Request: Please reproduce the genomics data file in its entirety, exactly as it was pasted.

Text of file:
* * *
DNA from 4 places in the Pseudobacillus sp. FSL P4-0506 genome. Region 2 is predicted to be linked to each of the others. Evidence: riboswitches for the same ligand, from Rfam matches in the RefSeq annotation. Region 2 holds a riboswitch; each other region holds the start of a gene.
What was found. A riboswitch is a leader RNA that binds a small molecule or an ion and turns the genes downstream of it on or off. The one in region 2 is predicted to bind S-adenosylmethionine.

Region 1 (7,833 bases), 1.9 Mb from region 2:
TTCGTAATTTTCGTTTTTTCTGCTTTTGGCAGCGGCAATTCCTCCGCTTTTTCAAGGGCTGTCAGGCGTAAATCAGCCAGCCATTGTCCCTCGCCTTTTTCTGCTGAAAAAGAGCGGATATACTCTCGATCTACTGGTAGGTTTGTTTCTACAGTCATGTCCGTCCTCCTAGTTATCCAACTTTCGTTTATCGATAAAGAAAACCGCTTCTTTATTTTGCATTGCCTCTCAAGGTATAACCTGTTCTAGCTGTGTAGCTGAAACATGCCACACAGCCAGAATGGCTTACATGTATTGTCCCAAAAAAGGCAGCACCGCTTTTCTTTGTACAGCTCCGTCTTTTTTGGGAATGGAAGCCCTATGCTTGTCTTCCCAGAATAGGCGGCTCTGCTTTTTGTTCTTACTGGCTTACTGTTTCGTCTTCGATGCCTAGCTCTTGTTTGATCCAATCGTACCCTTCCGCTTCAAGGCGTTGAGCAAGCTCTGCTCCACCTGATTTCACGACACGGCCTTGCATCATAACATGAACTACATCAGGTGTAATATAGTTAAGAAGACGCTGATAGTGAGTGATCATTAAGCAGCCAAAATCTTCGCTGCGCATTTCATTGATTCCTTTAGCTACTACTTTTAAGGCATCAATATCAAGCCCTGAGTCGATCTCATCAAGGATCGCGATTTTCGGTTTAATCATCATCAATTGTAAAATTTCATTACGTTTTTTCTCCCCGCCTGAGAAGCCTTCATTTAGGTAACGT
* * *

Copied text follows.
DNA from 4 places in the Pseudobacillus sp. FSL P4-0506 genome. Region 2 is predicted to be linked to each of the others. Evidence: riboswitches for the same ligand, from Rfam matches in the RefSeq annotation. Region 2 holds a riboswitch; each other region holds the start of a gene.
What was found. A riboswitch is a leader RNA that binds a small molecule or an ion and turns the genes downstream of it on or off. The one in region 2 is predicted to bind S-adenosylmethionine.

Region 1 (7,833 bases), 1.9 Mb from region 2:
TTCGTAATTTTCGTTTTTTCTGCTTTTGGCAGCGGCAATTCCTCCGCTTTTTCAAGGGCTGTCAGGCGTAAATCAGCCAGCCATTGTCCCTCGCCTTTTTCTGCTGAAAAAGAGCGGATATACTCTCGATCTACTGGTAGGTTTGTTTCTACAGTCATGTCCGTCCTCCTAGTTATCCAACTTTCGTTTATCGATAAAGAAAACCGCTTCTTTATTTTGCATTGCCTCTCAAGGTATAACCTGTTCTAGCTGTGTAGCTGAAACATGCCACACAGCCAGAATGGCTTACATGTATTGTCCCAAAAAAGGCAGCACCGCTTTTCTTTGTACAGCTCCGTCTTTTTTGGGAATGGAAGCCCTATGCTTGTCTTCCCAGAATAGGCGGCTCTGCTTTTTGTTCTTACTGGCTTACTGTTTCGTCTTCGATGCCTAGCTCTTGTTTGATCCAATCGTACCCTTCCGCTTCAAGGCGTTGAGCAAGCTCTGCTCCACCTGATTTCACGACACGGCCTTGCATCATAACATGAACTACATCAGGTGTAATATAGTTAAGAAGACGCTGATAGTGAGTGATCATTAAGCAGCCAAAATCTTCGCTGCGCATTTCATTGATTCCTTTAGCTACTACTTTTAAGGCATCAATATCAAGCCCTGAGTCGATCTCATCAAGGATCGCGATTTTCGGTTTAATCATCATCAATTGTAAAATTTCATTACGTTTTTTCTCCCCGCCTGAGAAGCCTTCATTTAGGTAACGT